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Animals didn’t escape zoo in NJ storm

September 2, 2021 GMT

CLAIM: Images show that a variety of wild animals are loose in South Orange, New Jersey after they escaped overnight from the Turtle Back Zoo when the remnants of Hurricane Ida caused flooding at the facility.

AP’S ASSESSMENT: False. These images are old. Turtle Back Zoo tweeted on Thursday that its animals “weathered the storm well and remain safe and secure within the facility.”

THE FACTS: Lions, crocodiles, penguins and gorillas are not roaming the streets of South Orange, New Jersey, despite a hoax that was circulating widely the morning after severe flash flooding in the area.

“Breaking: Reports of escaped animals circulate throughout South Orange, New Jersey after the TurtleBack Zoo (@TurtleBackZoo) is severely flooded,” a Twitter account impersonating CNN wrote early Thursday morning. “Local authorities advise all South Orange residents to stay home until the animals are returned back to their homes.”

The post, which was accompanied by images of animals seemingly wandering loose on city streets, spread to Instagram and Facebook later Thursday.

But reverse-image searches prove that the images are old. A photo of a pack of lions wading into a street appeared in reports about India’s Gujarat region in 2019. A photo of penguins gathering on a dark, slick sidewalk hails from South Africa and has circulated online since 2013. A photo of a crocodile stalking toward cars is from coastal Australia in 2019. And an image of an ape-like creature standing in a street has appeared online since 2014, when it sparked both skepticism and bigfoot theories after it was shared in a Facebook group for residents of Anaheim Hills, California.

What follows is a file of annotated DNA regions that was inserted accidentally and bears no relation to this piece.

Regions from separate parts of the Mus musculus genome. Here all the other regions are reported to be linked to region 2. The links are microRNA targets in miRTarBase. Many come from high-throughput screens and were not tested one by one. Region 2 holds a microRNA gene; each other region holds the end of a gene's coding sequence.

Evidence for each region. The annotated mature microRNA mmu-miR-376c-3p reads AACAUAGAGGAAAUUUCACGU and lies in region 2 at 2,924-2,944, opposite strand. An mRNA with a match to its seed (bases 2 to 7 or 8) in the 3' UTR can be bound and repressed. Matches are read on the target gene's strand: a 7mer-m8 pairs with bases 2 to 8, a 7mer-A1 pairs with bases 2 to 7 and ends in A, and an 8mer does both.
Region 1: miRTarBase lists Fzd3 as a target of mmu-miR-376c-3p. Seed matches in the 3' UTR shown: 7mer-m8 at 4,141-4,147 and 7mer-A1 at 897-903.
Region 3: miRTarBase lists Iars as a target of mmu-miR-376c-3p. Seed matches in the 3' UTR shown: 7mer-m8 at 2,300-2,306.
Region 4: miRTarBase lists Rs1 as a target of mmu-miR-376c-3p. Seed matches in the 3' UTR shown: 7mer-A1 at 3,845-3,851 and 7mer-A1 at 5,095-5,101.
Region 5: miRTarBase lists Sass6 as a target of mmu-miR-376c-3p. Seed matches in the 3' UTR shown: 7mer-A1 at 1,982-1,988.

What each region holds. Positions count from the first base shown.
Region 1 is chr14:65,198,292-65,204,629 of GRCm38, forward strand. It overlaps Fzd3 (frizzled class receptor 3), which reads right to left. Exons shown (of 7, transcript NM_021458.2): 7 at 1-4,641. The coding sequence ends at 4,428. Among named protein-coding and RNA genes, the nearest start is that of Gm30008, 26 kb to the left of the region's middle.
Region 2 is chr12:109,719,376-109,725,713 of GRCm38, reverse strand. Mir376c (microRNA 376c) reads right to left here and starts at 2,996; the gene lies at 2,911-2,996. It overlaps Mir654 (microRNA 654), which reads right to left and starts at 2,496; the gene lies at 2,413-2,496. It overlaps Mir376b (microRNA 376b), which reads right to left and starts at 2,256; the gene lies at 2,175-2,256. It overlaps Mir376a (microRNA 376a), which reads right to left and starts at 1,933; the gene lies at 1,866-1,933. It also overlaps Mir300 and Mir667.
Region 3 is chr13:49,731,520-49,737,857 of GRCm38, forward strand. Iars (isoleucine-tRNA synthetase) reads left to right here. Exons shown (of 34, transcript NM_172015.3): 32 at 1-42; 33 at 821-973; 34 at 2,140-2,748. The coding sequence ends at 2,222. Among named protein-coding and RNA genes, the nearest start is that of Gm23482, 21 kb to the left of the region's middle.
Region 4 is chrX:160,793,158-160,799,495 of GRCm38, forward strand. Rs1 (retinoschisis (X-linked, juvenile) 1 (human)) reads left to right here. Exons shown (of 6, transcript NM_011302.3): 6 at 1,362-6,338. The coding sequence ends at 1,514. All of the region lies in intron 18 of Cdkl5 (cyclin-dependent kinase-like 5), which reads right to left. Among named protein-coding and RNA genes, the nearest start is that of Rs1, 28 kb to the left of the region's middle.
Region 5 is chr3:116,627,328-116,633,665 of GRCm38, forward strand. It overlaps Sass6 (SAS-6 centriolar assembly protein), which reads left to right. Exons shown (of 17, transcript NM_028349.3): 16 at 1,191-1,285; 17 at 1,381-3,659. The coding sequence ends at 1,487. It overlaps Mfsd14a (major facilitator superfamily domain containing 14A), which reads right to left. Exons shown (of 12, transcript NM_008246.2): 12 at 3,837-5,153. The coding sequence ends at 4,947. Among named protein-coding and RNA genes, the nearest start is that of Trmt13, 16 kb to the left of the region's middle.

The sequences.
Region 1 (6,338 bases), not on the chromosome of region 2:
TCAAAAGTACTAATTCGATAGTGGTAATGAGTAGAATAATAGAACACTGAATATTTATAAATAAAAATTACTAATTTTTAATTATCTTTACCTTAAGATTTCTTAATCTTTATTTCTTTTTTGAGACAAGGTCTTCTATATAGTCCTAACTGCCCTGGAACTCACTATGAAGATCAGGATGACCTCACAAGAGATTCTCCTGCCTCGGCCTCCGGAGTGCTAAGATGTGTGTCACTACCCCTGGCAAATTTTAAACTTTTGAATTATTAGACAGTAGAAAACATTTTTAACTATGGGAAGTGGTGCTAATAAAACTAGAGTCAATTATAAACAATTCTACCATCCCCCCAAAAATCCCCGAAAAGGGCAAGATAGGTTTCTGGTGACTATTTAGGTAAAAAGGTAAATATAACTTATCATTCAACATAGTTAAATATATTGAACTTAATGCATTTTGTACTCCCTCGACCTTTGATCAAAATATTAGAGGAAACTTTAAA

The Turtle Back Zoo in West Orange, New Jersey, confirmed the reports were fake Thursday morning, writing on Twitter that zoo staff secured the animals indoors before the downpour.

“We appreciate everyone’s concern about our animals and staff during the storm,” the tweet read. “Staff stayed through the night to monitor. There was no loss of power and all of our animals and animal areas weathered the storm well and remain safe and secure within the facility.”

The zoo declined further comment.

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This is part of AP’s effort to address widely shared misinformation, including work with outside companies and organizations to add factual context to misleading content that is circulating online. Learn more about fact-checking at AP.